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Column 260Thornton, Malcolm
Townsend, Cyril D. (B'heath)
Twinn, Dr Ian
Vaughan, Sir Gerard
Waddington, Rt Hon David
Wakeham, Rt Hon John
Walters, Sir Dennis
Winterton, Mrs Ann
Young, Sir George (Acton)
Younger, Rt Hon George
Tellers for the Noes :
Mr. Kenneth Carlisle and
Mr. David Heathcoat-Amory.
A Crown Company, the British National Nuclear Corporation, shall be formed in which the power stations of the United Kingdom will vest on a date to be appointed by the Secretary of State.'.-- [Sir Trevor Skeet.]
Brought up, and read the First time.
Madam Deputy Speaker : With this, it will be convenient to consider the following : New clause 10-- The British Nuclear Company -- (1) The Secretary of State shall direct the generating board to place all its property, rights and liabilities relating to nuclear power in a company designated as the British Nuclear Company. (2) The British Nuclear Company and all its property, rights and liabilities shall remain wholly owned by the Crown.'.
New clause 16-- Nuclear levy --
(1) It shall be the duty of the Director to publish annually and distribute to each of the Consumer Committees, a report showing the difference in that year between the price of electricity generated from fossil and non-fossil fuel.
(2) The Consumer Committees shall have a duty to publish the findings of the Director's report in a manner and form that may be easily understood by electricity consumers.'.
Amendment No. 148, in clause 30, page 24, line 13, leave out subsection (1) and insert--
(1) The public electricity suppliers shall take steps to ensure that the mix of fuel sources and generation technologies available to them is adequate to ensure the long term security of supply to their customers.
(2) The Director and the Secretary of State shall have powers to require, from time to time, that the pubic electricity suppliers demonstrate to them that their policies in fulfilment of subsection (1) above are adequately contributing to the long term security of supply.'.
Amendment No. 147, in clause 30, page 24, line 14, after suppliers', insert
and appropriate consumers' bodies including the consumer committees and independent consumer organisations.'.
Government amendments Nos. 31 to 34.
Amendment No. 160, in clause 61, page 45, line 8, at beginning insert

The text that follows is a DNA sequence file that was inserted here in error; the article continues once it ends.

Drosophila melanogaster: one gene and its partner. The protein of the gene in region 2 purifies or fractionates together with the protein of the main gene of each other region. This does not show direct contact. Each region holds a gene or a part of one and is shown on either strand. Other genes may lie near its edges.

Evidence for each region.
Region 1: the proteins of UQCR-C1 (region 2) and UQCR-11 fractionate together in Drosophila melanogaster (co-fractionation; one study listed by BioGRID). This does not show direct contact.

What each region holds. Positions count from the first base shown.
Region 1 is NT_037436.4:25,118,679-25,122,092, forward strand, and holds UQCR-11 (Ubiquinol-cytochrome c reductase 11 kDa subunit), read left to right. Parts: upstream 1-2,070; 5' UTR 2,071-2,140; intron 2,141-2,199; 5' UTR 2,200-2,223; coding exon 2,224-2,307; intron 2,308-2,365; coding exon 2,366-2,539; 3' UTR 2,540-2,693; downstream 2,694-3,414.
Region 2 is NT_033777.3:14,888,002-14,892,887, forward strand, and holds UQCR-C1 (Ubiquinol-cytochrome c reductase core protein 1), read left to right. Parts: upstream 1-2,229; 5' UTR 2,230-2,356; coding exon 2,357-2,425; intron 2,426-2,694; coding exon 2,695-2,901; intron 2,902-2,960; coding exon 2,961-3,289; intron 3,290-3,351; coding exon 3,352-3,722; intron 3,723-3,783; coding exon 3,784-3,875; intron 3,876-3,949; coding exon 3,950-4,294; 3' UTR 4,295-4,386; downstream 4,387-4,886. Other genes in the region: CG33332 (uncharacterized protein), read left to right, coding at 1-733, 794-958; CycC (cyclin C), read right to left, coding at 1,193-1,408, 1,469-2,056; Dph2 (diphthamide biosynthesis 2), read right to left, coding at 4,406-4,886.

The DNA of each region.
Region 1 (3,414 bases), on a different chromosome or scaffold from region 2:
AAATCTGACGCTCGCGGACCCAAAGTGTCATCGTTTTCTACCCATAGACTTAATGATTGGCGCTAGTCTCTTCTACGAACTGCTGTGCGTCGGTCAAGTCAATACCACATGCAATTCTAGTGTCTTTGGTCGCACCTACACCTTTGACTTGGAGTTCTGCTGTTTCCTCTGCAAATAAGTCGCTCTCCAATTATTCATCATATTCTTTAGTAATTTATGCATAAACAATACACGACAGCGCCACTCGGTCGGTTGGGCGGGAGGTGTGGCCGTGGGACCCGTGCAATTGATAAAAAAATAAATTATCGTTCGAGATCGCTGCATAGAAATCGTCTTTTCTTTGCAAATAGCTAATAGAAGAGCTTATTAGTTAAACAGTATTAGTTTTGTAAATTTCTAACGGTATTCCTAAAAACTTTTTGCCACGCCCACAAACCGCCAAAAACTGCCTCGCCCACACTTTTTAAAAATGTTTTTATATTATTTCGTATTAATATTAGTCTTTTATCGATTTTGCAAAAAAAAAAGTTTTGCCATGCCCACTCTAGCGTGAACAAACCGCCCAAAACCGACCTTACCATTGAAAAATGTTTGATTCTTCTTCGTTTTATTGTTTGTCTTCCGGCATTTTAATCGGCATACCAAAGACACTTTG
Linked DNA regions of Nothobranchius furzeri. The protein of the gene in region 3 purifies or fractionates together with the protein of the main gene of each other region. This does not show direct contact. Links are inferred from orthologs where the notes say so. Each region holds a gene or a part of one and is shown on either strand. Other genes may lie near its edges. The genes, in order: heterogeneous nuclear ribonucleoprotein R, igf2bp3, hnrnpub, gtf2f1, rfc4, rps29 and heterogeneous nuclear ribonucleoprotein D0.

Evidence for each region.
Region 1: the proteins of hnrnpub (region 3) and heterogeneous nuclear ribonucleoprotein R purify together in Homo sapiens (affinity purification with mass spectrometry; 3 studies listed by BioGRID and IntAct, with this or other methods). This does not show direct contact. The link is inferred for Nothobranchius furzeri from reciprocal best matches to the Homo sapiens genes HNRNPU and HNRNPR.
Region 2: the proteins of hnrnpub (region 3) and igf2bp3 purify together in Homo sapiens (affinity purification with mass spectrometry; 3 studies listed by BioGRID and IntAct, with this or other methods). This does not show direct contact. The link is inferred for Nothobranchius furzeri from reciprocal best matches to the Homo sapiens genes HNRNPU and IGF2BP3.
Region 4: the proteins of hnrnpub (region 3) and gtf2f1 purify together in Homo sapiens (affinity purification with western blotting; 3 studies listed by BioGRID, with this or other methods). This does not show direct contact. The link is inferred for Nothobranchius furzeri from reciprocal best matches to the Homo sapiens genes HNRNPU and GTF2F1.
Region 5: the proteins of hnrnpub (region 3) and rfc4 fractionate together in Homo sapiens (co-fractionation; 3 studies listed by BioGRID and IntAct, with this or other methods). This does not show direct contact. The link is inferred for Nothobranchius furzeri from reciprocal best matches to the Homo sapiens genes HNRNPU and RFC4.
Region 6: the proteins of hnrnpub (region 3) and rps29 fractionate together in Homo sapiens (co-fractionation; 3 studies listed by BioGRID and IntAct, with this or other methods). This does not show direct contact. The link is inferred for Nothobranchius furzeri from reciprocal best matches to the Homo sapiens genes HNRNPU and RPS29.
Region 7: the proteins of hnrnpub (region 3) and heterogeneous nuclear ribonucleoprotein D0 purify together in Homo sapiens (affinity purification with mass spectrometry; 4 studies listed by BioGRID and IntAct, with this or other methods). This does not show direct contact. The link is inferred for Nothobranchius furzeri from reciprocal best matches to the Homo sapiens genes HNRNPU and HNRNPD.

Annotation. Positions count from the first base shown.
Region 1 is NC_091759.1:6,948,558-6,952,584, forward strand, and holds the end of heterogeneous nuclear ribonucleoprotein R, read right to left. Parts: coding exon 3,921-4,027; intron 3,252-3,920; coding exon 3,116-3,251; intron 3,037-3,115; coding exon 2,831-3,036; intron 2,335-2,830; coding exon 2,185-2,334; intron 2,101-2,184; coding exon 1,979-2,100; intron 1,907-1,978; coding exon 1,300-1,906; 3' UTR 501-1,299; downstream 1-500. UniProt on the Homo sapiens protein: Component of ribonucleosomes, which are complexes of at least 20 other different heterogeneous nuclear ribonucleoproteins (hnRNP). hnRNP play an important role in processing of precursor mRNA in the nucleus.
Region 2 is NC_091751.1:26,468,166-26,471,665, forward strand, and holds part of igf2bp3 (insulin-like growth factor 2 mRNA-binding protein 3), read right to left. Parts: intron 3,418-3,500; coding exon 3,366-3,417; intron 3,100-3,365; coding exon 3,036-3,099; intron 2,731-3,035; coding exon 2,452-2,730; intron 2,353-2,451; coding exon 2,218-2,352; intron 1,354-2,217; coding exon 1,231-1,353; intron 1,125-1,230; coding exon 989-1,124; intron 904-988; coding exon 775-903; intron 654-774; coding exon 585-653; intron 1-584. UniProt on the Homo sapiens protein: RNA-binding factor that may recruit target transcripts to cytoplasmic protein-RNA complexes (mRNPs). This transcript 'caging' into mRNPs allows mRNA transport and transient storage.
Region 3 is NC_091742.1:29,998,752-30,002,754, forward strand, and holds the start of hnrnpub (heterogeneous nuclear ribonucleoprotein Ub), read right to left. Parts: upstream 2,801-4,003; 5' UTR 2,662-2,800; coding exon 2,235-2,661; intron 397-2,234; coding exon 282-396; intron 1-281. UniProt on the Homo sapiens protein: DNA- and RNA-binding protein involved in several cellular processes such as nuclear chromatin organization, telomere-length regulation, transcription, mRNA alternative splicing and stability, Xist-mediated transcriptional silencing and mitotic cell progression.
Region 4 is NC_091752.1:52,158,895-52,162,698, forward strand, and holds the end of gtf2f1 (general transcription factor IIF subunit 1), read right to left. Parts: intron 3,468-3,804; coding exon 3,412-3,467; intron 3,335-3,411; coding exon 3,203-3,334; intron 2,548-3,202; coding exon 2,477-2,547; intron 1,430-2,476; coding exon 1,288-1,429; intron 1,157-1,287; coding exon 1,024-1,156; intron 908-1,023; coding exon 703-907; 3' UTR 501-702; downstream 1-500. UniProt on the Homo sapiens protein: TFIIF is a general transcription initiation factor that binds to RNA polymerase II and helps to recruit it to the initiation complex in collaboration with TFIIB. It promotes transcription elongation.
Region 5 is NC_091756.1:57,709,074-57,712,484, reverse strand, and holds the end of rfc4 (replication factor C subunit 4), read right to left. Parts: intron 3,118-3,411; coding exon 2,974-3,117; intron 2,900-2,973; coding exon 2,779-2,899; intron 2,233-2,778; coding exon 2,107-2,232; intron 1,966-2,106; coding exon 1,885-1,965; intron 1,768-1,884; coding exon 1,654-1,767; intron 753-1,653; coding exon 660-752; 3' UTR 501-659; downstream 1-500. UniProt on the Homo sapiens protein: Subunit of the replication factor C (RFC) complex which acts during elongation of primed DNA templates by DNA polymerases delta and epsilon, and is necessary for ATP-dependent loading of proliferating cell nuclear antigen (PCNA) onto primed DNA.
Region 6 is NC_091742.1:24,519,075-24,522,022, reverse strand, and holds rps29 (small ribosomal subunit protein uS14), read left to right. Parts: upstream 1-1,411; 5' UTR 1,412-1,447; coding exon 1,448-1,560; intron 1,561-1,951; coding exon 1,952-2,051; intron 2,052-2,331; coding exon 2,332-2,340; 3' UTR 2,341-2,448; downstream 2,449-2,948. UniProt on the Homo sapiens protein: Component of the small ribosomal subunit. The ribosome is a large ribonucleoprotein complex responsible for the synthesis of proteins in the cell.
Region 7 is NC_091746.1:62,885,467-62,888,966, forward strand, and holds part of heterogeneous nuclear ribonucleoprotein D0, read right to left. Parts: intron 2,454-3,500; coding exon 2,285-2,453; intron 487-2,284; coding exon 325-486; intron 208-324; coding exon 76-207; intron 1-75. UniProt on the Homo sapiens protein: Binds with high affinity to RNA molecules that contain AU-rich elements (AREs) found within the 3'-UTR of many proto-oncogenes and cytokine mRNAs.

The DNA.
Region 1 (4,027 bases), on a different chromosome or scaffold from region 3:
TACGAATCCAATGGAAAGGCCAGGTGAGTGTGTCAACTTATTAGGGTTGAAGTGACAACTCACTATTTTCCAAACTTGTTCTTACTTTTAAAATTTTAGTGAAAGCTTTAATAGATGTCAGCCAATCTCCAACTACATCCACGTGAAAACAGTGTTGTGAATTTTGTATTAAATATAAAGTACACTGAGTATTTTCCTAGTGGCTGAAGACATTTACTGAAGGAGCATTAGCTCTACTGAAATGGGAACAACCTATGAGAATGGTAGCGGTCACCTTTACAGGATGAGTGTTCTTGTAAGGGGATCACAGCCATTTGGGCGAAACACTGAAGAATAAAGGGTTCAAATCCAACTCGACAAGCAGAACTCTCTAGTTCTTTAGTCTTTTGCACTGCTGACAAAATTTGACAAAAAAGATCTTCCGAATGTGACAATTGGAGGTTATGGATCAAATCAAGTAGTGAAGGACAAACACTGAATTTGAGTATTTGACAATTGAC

save for the nuclear power stations for which the Secretary of State shall make proper and reasonable provision for retention in public ownership.'.
Column 261are now being taken to unsettle the industry. My experience has been that, for a good many years, particularly in respect of the nuclear waste repository which was scheduled for an area near my constituency, the public have not been ready for a transfer of nuclear assets to the private sector. The public have not had sufficient time or are reluctant to accept the risks inherent in nuclear power, particularly if it is outside the public sector. A Crown company could provide a high-quality assurance to a nervous public who still look to the state for the protection of the environment. I am certain that, in time, that attitude will change and that the nuclear sector will be fully privatised.
It is rather odd that the Opposition and myself will probably vote in the same Lobby tonight, but for entirely different reasons. I am pro-nuclear and Opposition Members are anti-nuclear and pro-coal. It is the irony of history that men of different persuasion must be honest and put forward the arguments. I propose to advance to the Secretary of State the arguments about why a serious mistake is being made in this Bill.
I pay tribute to the Secretary of State for being here tonight. After all, he has many obligations. Important personalities are in the United Kingdom at the moment, and he could be enjoying an important dinner elsewhere.